Wednesday, December 21, 2011

Christmas In Connecticut (1945)

Peter Godfrey
1945 • 102 Minutes • 1.37:1 • United States
Warner Bros. 

Principal Cast: Barbara Stanwyck, Dennis Morgan, Sydney Greenstreet, Reginald Gardiner, SZ Sakall
Screenplay:  Lionel Houser, Adele Comandini, Aileen Hamilton
Producer:  William Jacobs
Cinematography: Carl E. Guthrie

What a Christmas! Ho, ho, what a Christmas!

Barbara Stanwyck is Elizabeth Lane, a Martha Stewart-like writer for a housekeeping magazine that writes the most amazing recipes every month. Dennis Morgan plays Jefferson Jones is a war hero who has never had a “traditional, family Christmas.”  And Sydney Greenstreet is Alexander Yardley, the stubborn and influential publisher of Lane’s magazine whose idea it was to make sure Jones gets a traditional Christmas holiday as a guest in Lane’s home in Connecticut.  Only one problem:  Lane is a fraud.  She lives in New York City, can’t even make toast and gets all her recipes from her loveable chef/uncle Felix.  To make matters worse?  Yardley’s holiday plans have fallen through and now he insists on spending it with Lane and her fictional family in her fictional home.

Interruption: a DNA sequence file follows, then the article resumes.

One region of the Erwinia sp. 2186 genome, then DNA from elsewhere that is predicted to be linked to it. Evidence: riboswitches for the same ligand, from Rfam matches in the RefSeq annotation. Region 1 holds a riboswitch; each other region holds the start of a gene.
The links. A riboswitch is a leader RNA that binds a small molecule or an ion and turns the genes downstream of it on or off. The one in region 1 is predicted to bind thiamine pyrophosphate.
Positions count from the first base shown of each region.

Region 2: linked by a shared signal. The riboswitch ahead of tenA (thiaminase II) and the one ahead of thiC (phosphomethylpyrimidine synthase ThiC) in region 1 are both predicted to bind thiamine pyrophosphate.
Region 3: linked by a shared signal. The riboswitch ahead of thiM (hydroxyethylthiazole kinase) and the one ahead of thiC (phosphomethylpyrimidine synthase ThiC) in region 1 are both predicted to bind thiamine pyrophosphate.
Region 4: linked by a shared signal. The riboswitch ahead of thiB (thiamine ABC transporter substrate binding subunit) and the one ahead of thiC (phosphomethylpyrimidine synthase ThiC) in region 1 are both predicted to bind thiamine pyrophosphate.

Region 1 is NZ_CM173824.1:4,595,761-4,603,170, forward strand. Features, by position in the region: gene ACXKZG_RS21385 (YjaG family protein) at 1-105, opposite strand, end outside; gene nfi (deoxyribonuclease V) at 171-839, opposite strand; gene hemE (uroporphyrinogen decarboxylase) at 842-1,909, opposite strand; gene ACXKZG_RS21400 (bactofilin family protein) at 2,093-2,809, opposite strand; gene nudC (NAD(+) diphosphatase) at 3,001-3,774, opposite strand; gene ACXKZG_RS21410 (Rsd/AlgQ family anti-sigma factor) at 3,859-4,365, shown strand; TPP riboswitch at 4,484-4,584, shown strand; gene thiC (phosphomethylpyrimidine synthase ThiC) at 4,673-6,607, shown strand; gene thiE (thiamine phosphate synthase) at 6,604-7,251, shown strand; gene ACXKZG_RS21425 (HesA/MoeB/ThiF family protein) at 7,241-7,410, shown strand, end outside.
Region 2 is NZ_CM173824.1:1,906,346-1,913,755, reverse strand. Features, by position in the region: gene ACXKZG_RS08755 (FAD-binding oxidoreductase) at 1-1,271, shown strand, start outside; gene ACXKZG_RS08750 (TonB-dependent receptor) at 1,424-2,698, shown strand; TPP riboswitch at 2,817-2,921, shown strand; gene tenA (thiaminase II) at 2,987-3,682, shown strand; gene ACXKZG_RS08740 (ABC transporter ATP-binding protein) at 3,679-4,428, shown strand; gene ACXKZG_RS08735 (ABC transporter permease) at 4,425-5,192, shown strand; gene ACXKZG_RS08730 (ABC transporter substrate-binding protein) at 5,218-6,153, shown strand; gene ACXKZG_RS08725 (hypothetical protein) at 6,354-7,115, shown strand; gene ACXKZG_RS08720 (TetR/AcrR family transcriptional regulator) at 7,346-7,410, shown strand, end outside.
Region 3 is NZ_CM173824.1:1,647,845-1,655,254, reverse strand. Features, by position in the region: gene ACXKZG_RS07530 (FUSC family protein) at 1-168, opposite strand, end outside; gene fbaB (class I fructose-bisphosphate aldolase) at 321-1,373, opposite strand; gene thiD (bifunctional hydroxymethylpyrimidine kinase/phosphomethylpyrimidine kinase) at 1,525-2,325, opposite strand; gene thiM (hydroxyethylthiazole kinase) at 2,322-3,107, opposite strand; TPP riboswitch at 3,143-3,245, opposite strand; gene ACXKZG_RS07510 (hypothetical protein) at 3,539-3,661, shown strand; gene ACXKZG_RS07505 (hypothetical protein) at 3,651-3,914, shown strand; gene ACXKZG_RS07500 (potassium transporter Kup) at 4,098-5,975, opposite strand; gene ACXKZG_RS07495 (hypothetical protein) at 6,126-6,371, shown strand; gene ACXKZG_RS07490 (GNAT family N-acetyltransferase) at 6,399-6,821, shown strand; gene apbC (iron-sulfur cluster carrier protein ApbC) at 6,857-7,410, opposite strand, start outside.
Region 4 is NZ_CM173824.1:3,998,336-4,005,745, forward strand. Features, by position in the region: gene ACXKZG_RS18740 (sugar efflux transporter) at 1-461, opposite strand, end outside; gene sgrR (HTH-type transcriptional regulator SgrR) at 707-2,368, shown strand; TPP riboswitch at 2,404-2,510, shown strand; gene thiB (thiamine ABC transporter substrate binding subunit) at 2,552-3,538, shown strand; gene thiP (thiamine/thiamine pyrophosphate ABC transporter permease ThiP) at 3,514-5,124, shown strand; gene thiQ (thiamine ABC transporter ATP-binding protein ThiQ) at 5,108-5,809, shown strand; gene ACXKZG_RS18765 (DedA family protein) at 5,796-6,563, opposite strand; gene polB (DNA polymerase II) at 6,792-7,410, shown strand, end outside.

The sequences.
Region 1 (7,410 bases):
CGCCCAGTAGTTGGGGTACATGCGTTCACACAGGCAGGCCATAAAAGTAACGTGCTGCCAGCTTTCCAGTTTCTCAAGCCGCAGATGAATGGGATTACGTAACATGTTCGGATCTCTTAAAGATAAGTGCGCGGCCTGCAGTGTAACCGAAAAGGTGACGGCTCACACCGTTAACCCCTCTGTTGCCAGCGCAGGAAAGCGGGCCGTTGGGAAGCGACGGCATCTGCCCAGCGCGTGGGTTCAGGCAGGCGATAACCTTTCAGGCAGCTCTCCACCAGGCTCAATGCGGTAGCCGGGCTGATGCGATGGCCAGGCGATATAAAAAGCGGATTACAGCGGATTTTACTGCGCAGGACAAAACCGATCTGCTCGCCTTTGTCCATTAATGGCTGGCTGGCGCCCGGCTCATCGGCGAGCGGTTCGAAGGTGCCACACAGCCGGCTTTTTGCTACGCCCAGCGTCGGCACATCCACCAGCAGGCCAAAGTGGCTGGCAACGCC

Fortunately (?) for Elizabeth, her architect friend and admirer has offered his home as the stage for her charade, on one condition, that she’ll finally accept his many offers of marriage proposals.  But when Jones arrives at the cozy Connecticut house, Lane is immediately smitten.  It’s obvious from the beginning where the story and comedy will take you, but that’s ok.  Where the movie succeeds is in the extreme charm of Barbara Stanwyck as Lane.  She exhibits wonderful comedic timing, and the audience is really pulling for her to pull this charade off, while at the same time rooting for her to get together with Dennis Morgan’s character, with whom she has quite the on-screen chemistry.  This is such a departure from her most famous role, that of Phyllis Dietrichson from Double Indemnity, the cold-hearted maneater who plots to kill her husband for the insurance.

But the film also has a wonderful supporting cast in Greenstreet as the pompous Alexander Yardley.  Sydney Greenstreet was a character actor that never quite seemed to get his due even though providing sinister supporting roles in films like Casablanca and The Maltese Falcon as well as comedic ones such as this.  And let us not forget S.Z. Sakall as the affable Uncle Felix, whose butchering of the English language is balanced by his cooking and matchmaking skills as he tries to cook up a romance between Lane and Jones, all the while making sure Sloan and Lane never end up actually getting married.

The film is definitely of its time, with perhaps some outdated anti-feminist ideals.  But it is certainly a charming, holiday film.  Or as Uncle Felix might say… “Everything is hunky dunky.”

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